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The Smart Money Says Top Firm Could Write Down Another $16bn

Unhappy Citi

Merrill Lynch analyst Guy Moszkowski has come out and said that Citi may be forced to write-down an additional $16bn when the company posts its fourth-quarter earnings. The firm indicated that it would write-down at least $11bn in the period (that was just before former CEO Chuck Prince fell on his sword a few weeks back). And Morgan Stanley analyst Betsy Graseck has also raised her fourth-quarter CDO write-down estimate for Citi from $12bn to $13.5bn. Citi wrote-down $6bn in the third quarter.

Bear Appoints New CEO - Press Release

Here's the edited press release issued by Bear Stearns Tuesday, which confirms that firm President Alan Schwartz, 57, is to succeed Jim Cayne as CEO. Cayne, 73, will remain firm chairman.

Here Is The City News Hits The Big 60!

It's wasn't long ago (October to be precise) when we passed the 50,000 mark. Now we have hit the big '60' - over 60,000 financial markets professionals are now signed up to receive our news e-mail alerts.

If You Want A Good Laugh, Then Don't Read This

Sad Clown

Several of our readers have commented recently that we don't seem to be publishing much good cheer. As we point out, we merely report the news, not make it. So, this story comes with a warning. If you don't want to be even more depressed about the prospects for the financial markets in 2008, don't read any further. Below are details of some of the stories that have made the news over the last 24 hours (and we did manage to find something good to report at the end).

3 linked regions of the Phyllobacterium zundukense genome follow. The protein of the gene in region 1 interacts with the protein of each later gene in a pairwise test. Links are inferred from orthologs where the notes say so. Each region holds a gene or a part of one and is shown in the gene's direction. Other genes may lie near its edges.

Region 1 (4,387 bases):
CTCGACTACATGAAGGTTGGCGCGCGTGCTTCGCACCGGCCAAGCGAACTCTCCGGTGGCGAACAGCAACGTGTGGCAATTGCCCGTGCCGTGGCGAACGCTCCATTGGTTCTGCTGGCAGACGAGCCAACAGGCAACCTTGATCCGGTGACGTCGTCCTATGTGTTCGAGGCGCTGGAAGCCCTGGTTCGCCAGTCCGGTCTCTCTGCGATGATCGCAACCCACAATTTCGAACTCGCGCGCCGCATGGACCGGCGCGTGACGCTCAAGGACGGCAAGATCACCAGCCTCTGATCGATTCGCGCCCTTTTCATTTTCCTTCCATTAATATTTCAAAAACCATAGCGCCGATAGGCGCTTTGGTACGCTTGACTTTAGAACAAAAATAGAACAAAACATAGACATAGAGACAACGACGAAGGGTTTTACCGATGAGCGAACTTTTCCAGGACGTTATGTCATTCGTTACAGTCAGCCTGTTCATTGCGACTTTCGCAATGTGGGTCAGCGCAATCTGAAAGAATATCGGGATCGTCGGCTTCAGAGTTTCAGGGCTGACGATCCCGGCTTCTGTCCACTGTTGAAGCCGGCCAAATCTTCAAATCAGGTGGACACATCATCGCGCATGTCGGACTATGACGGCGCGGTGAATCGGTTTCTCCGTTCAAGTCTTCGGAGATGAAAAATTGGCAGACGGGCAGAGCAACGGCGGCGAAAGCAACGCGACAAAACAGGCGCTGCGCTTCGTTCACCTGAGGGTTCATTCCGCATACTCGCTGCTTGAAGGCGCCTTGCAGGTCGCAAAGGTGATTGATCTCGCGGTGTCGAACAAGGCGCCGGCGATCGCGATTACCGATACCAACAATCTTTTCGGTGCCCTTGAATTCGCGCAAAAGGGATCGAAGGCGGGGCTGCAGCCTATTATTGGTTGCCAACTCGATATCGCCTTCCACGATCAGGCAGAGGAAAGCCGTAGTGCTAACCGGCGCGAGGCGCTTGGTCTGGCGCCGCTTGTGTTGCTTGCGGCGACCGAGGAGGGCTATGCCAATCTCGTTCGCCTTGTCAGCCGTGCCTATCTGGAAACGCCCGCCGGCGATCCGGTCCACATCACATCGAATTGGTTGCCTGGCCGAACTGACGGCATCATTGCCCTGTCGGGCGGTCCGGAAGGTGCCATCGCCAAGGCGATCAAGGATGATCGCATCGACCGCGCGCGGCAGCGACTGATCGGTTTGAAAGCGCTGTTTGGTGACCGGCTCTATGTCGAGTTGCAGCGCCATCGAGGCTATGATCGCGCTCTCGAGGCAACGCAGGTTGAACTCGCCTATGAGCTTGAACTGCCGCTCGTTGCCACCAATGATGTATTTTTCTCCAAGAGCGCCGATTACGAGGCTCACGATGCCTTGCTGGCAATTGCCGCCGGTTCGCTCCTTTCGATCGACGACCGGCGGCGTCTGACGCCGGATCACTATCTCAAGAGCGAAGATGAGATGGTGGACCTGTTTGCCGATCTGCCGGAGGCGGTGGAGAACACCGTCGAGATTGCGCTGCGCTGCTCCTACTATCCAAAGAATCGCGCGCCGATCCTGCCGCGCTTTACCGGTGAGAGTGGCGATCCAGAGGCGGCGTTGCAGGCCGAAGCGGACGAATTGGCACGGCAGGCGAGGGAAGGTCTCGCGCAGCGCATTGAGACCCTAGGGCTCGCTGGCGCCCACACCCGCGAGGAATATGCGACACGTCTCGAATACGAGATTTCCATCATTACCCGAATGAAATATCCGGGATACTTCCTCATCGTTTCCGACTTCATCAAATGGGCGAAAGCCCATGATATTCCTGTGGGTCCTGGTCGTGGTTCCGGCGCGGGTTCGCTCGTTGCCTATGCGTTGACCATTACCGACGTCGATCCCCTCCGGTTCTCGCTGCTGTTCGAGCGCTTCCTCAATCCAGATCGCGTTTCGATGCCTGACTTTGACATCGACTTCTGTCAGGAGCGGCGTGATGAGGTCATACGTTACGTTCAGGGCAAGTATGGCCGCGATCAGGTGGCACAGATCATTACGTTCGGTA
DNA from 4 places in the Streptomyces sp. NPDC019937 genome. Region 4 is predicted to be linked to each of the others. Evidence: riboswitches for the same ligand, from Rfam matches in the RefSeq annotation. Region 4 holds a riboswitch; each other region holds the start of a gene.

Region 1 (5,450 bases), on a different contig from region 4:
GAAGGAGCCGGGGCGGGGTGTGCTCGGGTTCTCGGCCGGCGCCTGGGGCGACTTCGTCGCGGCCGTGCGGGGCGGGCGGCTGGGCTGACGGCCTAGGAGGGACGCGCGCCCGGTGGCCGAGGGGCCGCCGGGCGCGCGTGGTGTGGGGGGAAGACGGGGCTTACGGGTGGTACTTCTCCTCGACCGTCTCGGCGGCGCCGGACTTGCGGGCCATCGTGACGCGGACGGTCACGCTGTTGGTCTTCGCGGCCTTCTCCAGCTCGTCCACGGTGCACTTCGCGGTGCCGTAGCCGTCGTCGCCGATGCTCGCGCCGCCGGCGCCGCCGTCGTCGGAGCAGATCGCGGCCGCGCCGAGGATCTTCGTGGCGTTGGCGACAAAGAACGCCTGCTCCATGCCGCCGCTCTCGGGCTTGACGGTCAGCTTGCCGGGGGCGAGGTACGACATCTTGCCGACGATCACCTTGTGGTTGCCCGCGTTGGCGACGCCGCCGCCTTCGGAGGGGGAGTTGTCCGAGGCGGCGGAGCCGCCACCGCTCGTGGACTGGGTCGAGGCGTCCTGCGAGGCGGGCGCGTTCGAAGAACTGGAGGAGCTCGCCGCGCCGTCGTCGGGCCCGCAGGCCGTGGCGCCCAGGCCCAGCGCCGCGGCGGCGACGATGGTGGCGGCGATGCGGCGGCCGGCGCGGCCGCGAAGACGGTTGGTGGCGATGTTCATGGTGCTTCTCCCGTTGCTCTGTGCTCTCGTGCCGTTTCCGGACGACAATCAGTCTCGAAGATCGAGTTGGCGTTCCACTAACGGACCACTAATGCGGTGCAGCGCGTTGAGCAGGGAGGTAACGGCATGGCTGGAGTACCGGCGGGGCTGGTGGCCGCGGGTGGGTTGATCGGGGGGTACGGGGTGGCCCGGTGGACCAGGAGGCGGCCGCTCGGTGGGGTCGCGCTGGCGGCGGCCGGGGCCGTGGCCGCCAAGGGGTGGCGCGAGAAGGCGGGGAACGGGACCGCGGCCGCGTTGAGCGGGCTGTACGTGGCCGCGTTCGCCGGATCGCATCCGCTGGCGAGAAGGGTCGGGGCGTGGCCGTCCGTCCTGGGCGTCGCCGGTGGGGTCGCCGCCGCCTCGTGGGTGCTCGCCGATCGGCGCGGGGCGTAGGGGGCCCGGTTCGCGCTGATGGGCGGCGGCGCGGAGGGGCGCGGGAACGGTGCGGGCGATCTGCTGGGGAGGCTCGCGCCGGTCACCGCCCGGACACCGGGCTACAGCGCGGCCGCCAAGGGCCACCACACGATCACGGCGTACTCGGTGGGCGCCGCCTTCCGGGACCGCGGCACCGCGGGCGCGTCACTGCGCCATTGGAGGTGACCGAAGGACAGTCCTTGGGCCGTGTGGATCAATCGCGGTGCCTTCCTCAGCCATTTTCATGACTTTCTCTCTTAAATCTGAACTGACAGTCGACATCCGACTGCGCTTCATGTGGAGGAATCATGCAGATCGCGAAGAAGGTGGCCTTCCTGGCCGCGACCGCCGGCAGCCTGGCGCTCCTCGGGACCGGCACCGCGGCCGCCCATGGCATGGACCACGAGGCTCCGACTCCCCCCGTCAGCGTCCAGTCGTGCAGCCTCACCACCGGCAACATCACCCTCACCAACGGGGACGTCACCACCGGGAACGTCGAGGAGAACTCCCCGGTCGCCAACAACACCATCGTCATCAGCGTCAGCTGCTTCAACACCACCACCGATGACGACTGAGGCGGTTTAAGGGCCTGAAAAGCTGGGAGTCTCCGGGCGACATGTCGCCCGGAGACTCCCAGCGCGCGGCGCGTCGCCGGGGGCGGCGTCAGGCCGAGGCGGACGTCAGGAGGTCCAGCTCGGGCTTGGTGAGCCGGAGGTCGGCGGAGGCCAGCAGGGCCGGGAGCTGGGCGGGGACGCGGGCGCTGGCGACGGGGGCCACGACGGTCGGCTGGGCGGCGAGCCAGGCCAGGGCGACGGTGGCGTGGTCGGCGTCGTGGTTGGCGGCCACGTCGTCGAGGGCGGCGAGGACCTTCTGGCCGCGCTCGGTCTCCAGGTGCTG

2008 - Not An Encouraging Start

The Financial Times reports that up to $6.5bn in CDOs face fresh downgrades by rating agency Standard & Poor's due to their exposure to US mortgage-backed securities. And Bloomberg reports that, according to Wachovia Corp. research, units of BlackRock, Deutsche Bank, Societe Generale and State Street 'are among the managers of CDOs deemed at risk of failing to repay their most-senior classes amid declining creditworthiness of mortgage-linked debt'.



No Pot Of Gold

Could Gold Be The Next Libor Scandal ?

London's financial sector was last night bracing itself for another official investigation into alleged price-fixing following reports that a US regulator is considering launching an inquiry into the City's gold and silver markets.